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15 October 2014
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13 October 2005


I joined Humber in March 1940 as a junior draughtsman ( how I arrived there could be another story) and stayed with them until early 1945.
In early 1942 I volunteered to join the Home Guard. The requirement at the time was not specific but turned out to be an Anti-Aircraft Rocket site in the middle of The Memorial Park. We were to be trained on firing these by the regular army who at the time were getting the site ready for operations.
The “ Doodle Bugs” were coming into operation and all the regular army were being moved to the S.E. to help in the defences down there.
Operation of the site was to be arranged that only a skeleton staff of the army would be left to provide maintenance and security of the site and would be fully operated by the HG. This resulted in an arrangement that the HG would have to be manning the site all and every night. Therefore 8 reliefs were formed which meant you were on duty all night every 8th night. In consequence, as we were working overtime most days at our general employment, it resulted in us leaving work and going straight to the park and after breakfast, in the “Naffie”, straight back to work.
In the meantime, we were being trained by the army on how to use the projectors and load the rockets whilst progressively being issued with uniforms as they became available. I was one of the early volunteers and was told that if the air raid warning went and if I wished to get on my bike they would welcome me to man a projector. At this time I still had not received all my equipment. At that time I was in digs in Stoke at the other side of Coventry and I did this journey across Coventry on a few occasions. At that time the HG was not fully operational.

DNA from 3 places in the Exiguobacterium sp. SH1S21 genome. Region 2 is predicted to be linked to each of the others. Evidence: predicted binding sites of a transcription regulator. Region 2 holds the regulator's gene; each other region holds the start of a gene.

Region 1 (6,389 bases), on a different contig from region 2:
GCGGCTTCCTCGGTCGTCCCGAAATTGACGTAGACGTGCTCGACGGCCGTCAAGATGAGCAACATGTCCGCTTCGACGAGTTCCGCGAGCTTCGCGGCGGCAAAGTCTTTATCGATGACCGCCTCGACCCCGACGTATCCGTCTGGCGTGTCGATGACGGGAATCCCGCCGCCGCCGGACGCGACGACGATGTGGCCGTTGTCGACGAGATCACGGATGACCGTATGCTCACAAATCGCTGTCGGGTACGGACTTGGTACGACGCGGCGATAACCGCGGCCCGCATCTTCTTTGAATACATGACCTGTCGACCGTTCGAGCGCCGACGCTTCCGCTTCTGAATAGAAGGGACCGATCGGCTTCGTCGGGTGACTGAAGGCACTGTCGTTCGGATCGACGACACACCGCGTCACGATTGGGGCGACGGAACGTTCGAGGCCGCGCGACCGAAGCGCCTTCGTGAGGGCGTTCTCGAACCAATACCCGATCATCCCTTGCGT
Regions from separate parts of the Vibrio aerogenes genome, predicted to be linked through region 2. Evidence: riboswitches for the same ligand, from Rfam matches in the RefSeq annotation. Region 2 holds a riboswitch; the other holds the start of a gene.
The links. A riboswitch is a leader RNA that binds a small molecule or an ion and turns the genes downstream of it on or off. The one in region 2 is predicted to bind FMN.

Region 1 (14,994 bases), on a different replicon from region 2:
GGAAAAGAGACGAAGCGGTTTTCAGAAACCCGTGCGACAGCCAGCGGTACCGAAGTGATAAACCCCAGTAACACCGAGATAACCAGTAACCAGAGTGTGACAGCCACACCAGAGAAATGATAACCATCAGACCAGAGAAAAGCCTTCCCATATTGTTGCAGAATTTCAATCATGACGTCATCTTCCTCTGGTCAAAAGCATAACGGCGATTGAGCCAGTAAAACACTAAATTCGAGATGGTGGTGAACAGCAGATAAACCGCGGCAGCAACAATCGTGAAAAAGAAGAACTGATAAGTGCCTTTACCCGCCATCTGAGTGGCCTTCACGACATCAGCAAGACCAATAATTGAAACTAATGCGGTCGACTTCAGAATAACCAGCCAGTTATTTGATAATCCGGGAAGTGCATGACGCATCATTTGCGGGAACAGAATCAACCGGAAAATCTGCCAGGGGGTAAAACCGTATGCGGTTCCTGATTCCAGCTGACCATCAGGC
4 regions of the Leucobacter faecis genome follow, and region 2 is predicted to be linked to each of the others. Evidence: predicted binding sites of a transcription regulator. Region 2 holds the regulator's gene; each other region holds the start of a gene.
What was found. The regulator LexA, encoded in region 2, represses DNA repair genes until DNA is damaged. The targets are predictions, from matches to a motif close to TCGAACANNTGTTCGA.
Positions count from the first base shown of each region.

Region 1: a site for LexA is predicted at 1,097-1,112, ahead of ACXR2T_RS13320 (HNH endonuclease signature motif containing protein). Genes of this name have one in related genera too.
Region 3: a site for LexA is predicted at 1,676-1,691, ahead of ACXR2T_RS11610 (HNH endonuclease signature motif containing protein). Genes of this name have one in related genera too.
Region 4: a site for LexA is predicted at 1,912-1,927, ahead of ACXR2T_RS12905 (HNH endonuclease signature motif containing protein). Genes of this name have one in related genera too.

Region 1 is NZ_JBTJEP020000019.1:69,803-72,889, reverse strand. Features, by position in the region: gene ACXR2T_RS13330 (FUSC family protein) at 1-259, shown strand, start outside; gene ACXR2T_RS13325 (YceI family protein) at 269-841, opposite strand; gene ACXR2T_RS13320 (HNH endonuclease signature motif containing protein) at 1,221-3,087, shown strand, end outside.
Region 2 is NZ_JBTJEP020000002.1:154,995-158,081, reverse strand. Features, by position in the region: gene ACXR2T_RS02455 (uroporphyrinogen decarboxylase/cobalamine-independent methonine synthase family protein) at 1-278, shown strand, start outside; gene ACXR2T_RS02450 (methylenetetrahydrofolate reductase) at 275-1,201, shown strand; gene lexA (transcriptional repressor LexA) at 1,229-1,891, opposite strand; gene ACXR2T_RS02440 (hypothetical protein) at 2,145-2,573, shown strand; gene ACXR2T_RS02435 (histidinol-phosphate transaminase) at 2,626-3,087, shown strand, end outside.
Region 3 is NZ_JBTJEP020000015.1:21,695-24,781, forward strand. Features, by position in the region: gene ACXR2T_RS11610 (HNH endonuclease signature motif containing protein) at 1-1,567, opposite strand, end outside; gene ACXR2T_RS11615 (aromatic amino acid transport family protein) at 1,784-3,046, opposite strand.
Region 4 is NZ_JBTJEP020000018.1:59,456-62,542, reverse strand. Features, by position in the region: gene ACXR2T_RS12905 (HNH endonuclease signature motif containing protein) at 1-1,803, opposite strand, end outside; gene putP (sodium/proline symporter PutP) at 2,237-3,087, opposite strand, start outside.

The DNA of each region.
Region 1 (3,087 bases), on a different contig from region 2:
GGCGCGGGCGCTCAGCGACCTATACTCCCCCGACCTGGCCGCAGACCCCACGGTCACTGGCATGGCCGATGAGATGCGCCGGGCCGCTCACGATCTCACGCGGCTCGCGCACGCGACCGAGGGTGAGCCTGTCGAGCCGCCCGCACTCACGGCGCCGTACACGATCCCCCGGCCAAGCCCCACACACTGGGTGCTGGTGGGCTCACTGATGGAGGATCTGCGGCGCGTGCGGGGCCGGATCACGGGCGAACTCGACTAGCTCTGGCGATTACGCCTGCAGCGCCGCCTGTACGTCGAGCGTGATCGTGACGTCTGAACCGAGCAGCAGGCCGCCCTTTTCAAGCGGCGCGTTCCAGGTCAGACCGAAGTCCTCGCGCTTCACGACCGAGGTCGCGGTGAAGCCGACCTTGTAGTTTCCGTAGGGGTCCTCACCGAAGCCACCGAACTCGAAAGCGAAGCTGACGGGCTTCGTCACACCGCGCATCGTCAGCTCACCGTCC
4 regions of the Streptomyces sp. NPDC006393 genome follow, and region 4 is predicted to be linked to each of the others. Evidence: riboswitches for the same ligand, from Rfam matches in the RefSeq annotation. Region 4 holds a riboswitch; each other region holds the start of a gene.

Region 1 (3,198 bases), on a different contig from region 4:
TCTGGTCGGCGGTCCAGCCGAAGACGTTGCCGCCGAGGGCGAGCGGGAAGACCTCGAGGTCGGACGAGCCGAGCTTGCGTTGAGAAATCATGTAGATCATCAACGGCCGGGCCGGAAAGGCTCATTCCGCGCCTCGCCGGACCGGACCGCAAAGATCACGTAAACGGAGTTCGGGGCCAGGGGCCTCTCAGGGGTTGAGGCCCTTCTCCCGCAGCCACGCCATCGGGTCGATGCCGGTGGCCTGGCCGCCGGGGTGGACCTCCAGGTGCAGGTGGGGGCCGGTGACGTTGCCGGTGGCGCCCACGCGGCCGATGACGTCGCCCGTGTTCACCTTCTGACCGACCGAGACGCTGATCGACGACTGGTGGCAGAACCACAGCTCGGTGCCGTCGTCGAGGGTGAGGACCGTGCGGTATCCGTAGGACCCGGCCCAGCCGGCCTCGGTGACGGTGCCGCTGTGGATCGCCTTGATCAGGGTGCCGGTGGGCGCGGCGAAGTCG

As time proceeded I was eventually promoted to a Plotting Officer in the Plotting Room with my own Plotting Team. This was in the Café in the park. This appointment was a responsible position as we had to work with the RADAR, which was also positioned in the park.
Obviously this team had to be on watch all night. Therefore we were provided with bunks next door and shifts had to be maintained to ensure continuous contact with the Gun Operations established at Coombe Abbey. We were responsible for calculating all the details necessary to pass on to the projectors, to enable fuses to be set, bearings and elevations set etc. Very often we were on standby and we had to call out the teams manning the Projectors. The important decision was when to give the order to fire.
They slept in requisitioned nearby houses opposite the park and time was a premium once “Coombe Abbey” advised us that some hostile aircraft were about.
With 8 reliefs being required many members of the HG were necessary and recruits were conscripted and as I was now an Officer some embarrassing situations were experienced when I returned to work, but it was taken on both sides in good spirits.
After we were stood down I received a certificate from the King and thanks from General Pile “Commanding-in-chief Anti-Aircraft Command” for my services. I also have a photograph of our relief with a projector in the background. I am unable to identify any of the others on my relief.

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